Harrison then accepted a presidential appointment as Secretary of the Northwest Territory (1798), became the first congressional delegate from the Northwest (1799-1800) and served as the first governor of the Indiana Territory (1801-1812).

While governor, in 1811 he again donned military attire to lead a territorial army against a coalition of Native American warriors, emerging victorious in the then-minor Battle of Tippecanoe. In the War of 1812, Major General Harrison commanded the Army of the Northwest, winning a key victory at the Battle of the Thames.

Thereafter, a deistic Harrison joined the Episcopal Christ Church of Cincinnati, though rarely attending services. Politically, terms as a U.S. representative (1816-1819) and senator (1825-1828) preceded a brief appointment by President John Quincy Adams as minister to Colombia (1828-1829).

Returning to his Ohio estate, Harrison supplemented his income with earnings from contributions to a biography of his life. National aspirations remained, yet after an unsuccessful 1836 run for the presidency in the newly-formed Whig Party (created in opposition to the perceived tyranny of Andrew Jackson), Harrison served as clerk of courts for Hamilton County.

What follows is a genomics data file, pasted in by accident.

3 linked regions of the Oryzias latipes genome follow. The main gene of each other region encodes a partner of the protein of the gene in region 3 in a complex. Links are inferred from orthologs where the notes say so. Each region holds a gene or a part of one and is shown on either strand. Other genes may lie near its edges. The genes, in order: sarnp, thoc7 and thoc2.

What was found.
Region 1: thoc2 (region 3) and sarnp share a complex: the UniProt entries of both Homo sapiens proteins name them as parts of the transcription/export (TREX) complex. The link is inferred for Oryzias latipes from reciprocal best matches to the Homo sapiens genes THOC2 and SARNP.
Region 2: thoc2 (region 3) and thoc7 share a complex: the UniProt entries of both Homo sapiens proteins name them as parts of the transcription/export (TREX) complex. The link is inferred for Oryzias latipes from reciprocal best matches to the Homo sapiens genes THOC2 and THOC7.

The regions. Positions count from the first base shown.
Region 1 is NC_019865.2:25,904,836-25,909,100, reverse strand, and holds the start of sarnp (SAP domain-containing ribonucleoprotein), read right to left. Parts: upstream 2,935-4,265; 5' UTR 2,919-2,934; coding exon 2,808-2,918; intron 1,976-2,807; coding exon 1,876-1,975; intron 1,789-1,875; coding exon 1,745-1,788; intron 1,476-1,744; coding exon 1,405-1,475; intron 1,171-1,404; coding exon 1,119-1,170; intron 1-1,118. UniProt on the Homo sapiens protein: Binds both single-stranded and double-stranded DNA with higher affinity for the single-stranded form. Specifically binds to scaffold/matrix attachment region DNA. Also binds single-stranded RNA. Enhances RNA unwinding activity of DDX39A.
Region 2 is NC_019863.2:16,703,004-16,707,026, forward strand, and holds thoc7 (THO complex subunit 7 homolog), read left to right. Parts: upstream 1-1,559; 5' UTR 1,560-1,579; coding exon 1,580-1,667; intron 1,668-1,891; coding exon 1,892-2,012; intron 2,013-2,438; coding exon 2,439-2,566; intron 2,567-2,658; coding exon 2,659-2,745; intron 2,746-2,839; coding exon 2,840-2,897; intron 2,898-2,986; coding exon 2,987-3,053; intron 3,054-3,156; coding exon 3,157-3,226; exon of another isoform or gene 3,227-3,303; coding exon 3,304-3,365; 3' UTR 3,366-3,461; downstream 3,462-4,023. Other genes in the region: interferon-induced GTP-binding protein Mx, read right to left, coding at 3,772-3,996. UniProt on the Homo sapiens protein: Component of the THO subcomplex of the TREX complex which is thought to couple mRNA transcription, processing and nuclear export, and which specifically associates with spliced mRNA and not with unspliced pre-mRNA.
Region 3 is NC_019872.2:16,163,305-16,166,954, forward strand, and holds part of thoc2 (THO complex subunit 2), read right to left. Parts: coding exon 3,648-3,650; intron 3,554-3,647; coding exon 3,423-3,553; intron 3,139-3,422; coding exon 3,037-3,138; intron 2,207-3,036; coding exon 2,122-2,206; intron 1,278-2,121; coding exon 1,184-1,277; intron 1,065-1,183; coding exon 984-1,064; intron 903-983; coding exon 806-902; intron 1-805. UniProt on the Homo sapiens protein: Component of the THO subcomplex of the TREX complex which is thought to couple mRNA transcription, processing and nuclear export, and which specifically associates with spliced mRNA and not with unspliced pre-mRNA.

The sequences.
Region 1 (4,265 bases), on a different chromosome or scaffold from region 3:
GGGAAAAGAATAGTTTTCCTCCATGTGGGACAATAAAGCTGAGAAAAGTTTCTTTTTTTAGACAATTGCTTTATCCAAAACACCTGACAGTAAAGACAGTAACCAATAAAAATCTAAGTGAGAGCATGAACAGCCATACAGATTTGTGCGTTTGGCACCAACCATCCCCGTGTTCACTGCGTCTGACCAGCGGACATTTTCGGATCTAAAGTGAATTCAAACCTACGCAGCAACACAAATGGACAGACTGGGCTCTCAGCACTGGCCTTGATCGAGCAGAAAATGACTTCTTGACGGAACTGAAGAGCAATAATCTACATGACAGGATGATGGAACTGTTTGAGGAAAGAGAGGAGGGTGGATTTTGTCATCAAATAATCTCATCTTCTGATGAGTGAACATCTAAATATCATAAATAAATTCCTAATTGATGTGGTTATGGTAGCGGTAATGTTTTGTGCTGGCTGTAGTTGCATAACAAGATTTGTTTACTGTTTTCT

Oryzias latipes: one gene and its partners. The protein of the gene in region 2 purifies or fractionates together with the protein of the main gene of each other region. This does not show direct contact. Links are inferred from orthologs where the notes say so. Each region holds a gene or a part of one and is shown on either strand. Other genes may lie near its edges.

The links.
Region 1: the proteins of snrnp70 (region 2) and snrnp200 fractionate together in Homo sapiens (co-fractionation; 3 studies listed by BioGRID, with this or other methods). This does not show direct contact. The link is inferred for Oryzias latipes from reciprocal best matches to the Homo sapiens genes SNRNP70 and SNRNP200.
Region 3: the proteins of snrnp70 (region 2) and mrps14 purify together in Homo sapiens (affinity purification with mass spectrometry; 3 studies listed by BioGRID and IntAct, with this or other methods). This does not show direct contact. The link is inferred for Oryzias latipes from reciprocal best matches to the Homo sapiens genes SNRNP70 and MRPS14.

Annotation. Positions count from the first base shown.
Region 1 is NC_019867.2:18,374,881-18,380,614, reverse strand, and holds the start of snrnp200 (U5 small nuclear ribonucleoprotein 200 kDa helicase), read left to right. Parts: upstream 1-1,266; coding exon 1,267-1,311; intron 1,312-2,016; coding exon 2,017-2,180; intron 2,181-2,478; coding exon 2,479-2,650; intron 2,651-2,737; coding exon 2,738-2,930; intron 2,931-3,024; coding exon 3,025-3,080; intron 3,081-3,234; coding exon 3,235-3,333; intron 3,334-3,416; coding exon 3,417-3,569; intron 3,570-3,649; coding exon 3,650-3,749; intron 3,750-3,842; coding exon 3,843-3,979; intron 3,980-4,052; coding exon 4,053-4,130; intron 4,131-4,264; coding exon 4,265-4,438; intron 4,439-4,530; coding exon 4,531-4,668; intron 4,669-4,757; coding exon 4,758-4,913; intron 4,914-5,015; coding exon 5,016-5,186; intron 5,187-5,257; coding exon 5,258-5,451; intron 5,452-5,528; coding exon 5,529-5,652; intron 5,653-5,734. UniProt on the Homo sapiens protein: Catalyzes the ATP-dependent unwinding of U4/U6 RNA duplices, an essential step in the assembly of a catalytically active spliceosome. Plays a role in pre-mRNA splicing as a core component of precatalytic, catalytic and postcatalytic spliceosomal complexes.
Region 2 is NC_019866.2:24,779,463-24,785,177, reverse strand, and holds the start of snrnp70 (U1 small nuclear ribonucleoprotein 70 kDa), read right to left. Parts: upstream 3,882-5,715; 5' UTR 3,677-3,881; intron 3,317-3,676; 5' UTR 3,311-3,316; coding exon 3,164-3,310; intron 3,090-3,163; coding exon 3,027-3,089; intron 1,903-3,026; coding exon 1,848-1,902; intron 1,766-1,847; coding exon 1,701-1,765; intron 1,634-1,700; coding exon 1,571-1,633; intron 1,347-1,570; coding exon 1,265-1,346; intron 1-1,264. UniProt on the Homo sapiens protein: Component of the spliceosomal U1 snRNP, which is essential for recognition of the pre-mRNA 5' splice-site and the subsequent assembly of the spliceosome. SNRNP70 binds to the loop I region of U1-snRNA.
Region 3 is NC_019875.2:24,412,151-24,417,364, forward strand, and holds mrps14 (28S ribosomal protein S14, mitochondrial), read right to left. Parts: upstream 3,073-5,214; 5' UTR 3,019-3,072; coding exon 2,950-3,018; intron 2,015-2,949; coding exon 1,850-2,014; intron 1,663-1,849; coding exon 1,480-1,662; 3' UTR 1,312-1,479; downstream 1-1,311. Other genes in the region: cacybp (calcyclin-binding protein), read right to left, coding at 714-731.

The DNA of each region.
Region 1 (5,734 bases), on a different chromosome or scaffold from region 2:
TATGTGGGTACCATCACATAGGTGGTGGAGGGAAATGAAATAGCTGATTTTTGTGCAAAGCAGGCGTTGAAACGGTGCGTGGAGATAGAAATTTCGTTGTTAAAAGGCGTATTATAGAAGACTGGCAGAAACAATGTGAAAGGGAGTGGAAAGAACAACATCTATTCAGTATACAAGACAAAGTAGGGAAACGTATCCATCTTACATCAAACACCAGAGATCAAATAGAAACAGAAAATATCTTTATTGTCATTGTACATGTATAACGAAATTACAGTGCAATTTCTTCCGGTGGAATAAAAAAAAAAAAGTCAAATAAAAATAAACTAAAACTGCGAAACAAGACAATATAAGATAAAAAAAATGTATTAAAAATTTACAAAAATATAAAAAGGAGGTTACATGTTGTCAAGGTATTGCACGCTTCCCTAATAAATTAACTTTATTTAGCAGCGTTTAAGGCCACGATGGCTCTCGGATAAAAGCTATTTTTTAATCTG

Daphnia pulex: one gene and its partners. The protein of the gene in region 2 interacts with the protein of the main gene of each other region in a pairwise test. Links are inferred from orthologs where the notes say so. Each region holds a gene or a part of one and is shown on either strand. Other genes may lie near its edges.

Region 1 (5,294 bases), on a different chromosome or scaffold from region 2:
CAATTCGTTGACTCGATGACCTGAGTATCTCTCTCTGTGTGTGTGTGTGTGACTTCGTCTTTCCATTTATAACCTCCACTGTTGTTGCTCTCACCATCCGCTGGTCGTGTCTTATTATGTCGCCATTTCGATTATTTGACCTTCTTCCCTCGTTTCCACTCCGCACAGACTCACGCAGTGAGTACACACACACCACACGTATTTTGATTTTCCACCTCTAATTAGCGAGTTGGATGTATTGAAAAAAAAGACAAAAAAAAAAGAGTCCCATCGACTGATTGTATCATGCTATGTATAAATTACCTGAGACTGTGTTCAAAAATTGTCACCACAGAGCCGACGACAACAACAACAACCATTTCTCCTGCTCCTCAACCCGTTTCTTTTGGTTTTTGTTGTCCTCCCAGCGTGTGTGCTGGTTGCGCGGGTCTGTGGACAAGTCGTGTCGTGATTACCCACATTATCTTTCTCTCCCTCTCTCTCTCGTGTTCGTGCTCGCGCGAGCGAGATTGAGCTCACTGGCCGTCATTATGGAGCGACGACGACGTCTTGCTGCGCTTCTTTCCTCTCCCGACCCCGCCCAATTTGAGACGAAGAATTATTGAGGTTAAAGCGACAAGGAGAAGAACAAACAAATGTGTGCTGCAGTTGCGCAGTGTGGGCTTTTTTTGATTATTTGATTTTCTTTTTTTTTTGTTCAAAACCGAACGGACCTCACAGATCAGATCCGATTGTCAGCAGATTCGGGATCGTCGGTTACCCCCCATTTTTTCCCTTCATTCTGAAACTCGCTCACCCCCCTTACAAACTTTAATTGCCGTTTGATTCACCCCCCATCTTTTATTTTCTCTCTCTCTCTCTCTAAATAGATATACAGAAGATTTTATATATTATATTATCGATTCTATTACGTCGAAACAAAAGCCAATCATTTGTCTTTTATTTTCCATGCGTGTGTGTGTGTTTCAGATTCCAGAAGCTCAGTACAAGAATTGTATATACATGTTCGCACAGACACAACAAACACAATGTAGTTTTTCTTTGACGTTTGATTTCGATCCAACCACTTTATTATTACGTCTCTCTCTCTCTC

Throwing his hat into the presidential ring one more time, Harrison garnered the Whig nomination in 1840 to oppose sitting Democratic president Martin Van Buren. The Democrats mocked Harrison as a folksy old man who preferred sitting in his log cabin drinking hard cider, a reference to a period of time in which Harrison operated a whiskey-distilling business on his estate.

Gauging the public mood, the aristocratic Virginian and his supporters turned the tables on Van Buren by crafting a narrative of a humble frontiersman and brave hero of the great Battle of Tippecanoe, while disparaging the common-born Van Buren as a wealthy elitist.